The one way I can describe 2018 from the engineering skill growth perspective is “full of Python”. I’ve moved into an environment I barely used and forced myself to write tools in Python instead of the well-familiar C#, and I loved it. I spent some time working on foggycam, my Nest recorder project (182 stars on GitHub - wow) - all done entirely in Python. And what am I doing with it now? Learning how to write unit tests in the language.

I’ve barely used Visual Studio this year, instead relying entirely on Visual Studio Code - I work on a Mac, so the tool became a good lightweight option to get coding done. This taught me how to be more proficient with deeper debugging tools and the terminal instead of relying on purely visual/surface-level debugging. Arguably, tools are there to make our engineering lives easier, however I do want to have a much better understanding of how things are operating behind the scenes.

In addition to that, I am actually really proud of my GitHub contribution graph this year:

GitHub contribution graph for dend

A lot of it is to documentation, but also a large chunk of it is in repositories that deal with tools, scripts and extensions (speaking of which, I also wrote my first VS Code extension). After visiting GitHub Universe in San Francisco this year, it finally clicked with me - the future of software communities is going to be with GitHub. And if you know me, you know that I am excited about everything GitHub, and I am more and more excited to work with the tools and services offered by the company to work in the open - this was a huge shift in habits that I intend to extend in the future.

2019 Goal: Contribute more to open-source projects and build out new projects in the open (thank you GitHub).

Work at Microsoft

This year has been super-productive, if I do say so myself. I am part of the team that builds docs.microsoft.com, and this year I got the honor of focusing and helping define the API documentation and code samples infrastructure charter - there is so much we still have in store to make lives for developers better.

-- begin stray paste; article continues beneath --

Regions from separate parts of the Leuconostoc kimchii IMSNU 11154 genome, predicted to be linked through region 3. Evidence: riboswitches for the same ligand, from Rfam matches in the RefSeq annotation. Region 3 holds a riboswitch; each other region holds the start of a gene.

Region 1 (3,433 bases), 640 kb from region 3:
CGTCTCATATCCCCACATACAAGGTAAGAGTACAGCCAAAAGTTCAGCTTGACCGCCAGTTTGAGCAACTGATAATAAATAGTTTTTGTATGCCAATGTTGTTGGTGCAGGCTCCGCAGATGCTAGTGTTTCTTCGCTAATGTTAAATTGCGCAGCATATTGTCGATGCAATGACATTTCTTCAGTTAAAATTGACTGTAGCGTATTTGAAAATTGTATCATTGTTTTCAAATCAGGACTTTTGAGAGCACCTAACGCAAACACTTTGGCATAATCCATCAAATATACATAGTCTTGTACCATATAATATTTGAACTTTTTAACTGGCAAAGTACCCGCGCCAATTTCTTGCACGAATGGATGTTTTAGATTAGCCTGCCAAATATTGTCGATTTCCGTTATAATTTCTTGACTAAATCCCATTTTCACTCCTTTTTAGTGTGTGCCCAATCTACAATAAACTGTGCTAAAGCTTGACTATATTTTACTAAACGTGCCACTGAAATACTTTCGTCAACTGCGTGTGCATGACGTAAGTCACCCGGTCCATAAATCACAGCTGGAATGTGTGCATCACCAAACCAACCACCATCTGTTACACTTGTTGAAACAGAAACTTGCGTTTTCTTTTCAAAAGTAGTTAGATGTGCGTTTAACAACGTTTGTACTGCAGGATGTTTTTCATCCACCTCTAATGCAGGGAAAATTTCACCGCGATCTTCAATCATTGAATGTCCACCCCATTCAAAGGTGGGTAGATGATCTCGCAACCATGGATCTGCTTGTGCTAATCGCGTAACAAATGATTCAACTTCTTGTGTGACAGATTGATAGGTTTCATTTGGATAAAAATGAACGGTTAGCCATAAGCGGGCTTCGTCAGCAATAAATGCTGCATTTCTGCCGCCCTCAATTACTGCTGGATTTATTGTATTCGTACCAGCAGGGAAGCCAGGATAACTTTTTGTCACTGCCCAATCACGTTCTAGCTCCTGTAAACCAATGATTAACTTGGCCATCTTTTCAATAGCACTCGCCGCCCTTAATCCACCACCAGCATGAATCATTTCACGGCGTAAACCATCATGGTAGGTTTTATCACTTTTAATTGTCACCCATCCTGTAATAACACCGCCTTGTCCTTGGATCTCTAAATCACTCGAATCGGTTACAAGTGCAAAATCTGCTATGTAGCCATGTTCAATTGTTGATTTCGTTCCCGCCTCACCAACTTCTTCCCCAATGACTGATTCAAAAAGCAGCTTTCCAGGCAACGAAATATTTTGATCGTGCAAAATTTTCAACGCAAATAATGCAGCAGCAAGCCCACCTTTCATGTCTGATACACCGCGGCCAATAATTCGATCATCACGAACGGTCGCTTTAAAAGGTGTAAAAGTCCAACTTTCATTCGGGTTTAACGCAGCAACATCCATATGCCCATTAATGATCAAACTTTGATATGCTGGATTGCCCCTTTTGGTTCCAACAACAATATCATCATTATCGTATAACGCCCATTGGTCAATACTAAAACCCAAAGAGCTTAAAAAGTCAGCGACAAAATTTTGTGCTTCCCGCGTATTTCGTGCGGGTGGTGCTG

Some of the features that I get to work on with a fantastic engineering crew, that shipped, include:

In addition to this, we’ve done so much work to automate internal processes, making the release of up-to-date API documentation a minutes-long process (it normally could take several hours). We’ve also moved the site feedback from UserVoice to GitHub, making it that much easier to actually provide feedback, track progress and assign work items to the right people for follow-up.

And of course, the lovable @docsmsft (the mascot’s name is Doc, by the way) grew from a mere 5,000 followers to 16,000 - we really did catch people’s attention with (ocassionally humorous) tweets this year.

2019 Goal: Ship more developer experiences and reach out to more customers to get their feedback and insights.

Conclusion

There is a lot to be excited about in 2019, both personally and professionally - big plans and a lot of enthusiasm about creating more impactful projects. If you want to follow-along this journey without having to wait for the 2019 edition of this post, follow me on Twitter.